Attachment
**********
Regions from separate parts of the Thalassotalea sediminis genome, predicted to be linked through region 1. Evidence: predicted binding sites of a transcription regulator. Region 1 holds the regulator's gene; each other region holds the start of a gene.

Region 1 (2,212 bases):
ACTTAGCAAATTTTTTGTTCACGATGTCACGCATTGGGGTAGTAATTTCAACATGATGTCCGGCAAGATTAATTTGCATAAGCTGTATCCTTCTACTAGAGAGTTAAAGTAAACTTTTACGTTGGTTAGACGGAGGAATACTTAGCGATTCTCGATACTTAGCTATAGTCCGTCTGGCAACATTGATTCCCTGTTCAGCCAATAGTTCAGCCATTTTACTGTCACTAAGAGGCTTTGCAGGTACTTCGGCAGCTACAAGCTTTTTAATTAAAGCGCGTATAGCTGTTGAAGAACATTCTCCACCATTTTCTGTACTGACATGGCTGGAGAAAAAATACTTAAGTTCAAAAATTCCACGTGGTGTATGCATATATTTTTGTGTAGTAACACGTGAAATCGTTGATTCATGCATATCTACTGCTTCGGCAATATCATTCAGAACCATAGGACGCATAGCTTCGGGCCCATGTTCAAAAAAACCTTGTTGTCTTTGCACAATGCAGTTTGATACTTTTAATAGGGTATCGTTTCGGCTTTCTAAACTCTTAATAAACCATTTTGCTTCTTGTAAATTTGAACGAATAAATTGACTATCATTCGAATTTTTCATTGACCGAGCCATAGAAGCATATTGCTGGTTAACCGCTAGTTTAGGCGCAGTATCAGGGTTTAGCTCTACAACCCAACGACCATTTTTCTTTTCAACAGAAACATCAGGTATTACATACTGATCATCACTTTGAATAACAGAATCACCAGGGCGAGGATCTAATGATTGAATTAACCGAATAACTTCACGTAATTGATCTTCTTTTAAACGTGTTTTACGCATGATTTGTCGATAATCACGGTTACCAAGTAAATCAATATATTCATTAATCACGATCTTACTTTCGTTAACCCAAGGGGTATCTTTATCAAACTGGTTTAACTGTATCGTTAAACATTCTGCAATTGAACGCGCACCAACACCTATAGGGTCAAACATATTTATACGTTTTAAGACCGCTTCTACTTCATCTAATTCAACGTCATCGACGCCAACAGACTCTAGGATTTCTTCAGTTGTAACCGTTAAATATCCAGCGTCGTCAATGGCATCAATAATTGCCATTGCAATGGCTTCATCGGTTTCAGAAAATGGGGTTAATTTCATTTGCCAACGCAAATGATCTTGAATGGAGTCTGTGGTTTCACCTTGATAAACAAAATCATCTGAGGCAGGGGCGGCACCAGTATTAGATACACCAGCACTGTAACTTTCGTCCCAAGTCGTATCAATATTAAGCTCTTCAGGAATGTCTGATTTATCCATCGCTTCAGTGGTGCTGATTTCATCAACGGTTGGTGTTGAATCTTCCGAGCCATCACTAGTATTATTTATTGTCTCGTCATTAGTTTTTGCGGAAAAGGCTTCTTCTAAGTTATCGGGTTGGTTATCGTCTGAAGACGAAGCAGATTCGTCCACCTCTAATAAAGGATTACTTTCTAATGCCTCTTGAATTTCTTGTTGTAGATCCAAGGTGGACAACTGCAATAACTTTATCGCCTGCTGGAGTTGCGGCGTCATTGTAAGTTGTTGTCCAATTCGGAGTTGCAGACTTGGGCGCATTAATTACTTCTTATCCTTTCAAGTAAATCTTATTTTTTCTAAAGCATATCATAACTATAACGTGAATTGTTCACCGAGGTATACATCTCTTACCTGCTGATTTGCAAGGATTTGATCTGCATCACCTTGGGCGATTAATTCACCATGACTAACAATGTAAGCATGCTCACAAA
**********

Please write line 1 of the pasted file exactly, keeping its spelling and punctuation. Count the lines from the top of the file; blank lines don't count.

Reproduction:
Regions from separate parts of the Thalassotalea sediminis genome, predicted to be linked through region 1. Evidence: predicted binding sites of a transcription regulator. Region 1 holds the regulator's gene; each other region holds the start of a gene.